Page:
If a UK company is used to provide services overseas the payments made to the UK company by the client could be liable to withholding tax under the national tax law of the client’s country. Many countries apply withholding tax to a wide range of payments made to foreign companies. This should be checked before structuring the contract. Although double tax relief is available in the UK for tax paid abroad the tax could normally only be offset up to the amount of the UK tax liability. If the foreign withholding tax exceeds the UK tax liability on the profits from the overseas contract the excess will effectively be an additional tax liability. This is quite likely to be the case because the foreign withholding tax will be applied to the gross amount of the payment whereas the UK tax liability is computed on the net profit. Some double taxation agreements may reduce the amount of withholding tax that may be deducted at source from certain types of service fee (for example technical services).
Many countries impose withholding tax on payments of dividends, interest, royalties, technical service fees, management fees or other payments made to non-residents. The withholding tax generally applies to the gross amount of the payment, at rates that are often 20% or more. Even though double tax relief is available in the UK, the amount of tax withheld is often more than the amount that can be offset against UK tax on the income. The amount that cannot be offset is effectively an additional tax charge. Also, there may be a cash flow problem resulting from the time that elapses before any amount can be recovered by offset against UK tax.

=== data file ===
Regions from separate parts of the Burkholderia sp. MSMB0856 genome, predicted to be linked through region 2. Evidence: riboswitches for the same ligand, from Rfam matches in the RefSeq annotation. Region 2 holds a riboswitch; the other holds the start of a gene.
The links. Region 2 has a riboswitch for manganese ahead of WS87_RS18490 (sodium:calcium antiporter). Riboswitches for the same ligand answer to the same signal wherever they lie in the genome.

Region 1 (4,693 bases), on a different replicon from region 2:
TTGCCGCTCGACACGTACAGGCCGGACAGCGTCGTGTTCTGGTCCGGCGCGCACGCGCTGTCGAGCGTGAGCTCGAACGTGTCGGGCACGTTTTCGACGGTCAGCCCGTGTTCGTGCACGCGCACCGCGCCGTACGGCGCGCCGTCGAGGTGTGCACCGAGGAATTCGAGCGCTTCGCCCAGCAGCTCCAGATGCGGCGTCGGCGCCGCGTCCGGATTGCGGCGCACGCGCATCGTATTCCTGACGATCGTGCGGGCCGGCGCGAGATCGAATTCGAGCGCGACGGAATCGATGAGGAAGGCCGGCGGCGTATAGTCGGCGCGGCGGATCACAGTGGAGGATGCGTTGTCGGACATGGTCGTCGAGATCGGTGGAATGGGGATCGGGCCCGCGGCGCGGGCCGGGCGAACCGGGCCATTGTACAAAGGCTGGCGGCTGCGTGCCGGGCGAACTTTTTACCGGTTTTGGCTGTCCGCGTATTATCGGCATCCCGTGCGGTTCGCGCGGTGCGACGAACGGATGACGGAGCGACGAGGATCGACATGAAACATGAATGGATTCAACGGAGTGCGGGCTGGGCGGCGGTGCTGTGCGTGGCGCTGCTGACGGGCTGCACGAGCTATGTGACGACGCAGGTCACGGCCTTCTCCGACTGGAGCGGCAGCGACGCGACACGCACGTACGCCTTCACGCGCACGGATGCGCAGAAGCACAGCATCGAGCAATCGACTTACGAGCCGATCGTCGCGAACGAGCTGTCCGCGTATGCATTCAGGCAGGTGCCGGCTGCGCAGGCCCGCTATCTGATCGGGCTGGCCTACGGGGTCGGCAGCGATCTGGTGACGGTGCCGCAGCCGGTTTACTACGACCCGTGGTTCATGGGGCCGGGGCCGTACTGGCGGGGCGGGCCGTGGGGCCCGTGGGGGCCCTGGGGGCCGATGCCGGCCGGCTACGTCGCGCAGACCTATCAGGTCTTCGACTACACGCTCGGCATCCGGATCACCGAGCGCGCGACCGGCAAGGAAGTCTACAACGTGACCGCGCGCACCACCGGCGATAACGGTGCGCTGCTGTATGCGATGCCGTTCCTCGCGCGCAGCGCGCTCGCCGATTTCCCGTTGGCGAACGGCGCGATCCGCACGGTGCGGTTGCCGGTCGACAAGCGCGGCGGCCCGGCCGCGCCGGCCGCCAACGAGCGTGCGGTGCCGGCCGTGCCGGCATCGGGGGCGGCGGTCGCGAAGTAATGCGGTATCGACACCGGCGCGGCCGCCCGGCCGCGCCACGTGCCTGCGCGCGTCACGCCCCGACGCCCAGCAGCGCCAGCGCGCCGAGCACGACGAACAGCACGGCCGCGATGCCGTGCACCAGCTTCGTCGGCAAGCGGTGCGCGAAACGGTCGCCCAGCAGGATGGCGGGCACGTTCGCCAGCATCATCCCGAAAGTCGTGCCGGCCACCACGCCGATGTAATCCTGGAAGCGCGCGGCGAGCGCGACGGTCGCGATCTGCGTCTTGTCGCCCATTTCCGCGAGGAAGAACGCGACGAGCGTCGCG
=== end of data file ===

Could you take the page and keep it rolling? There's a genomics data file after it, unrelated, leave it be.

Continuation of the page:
In addition to the above types of withholding tax some countries also impose a branch profits tax, deducting a percentage of any remittance of profits from a branch to its non-resident head office. Although some double tax relief is available in the UK this still represents a cash flow disadvantage and potentially an increase in the overall amount of tax payable on the profits. The double tax treaty should be studied for any limit on charging the branch profits tax.
In drawing up the contract for services, the service provider should give some thought to the possibility of using a local company, such as a subsidiary of the UK company, to contract with the end client and then make the payment to the service provider in the host country. There may then be no withholding tax on the payment made within the host country (depending on the local tax law) and withholding tax would only be charged on any amount remitted to the UK.
About the author: Peter Hann is an accountant based in Croydon, UK who specialises in international taxation.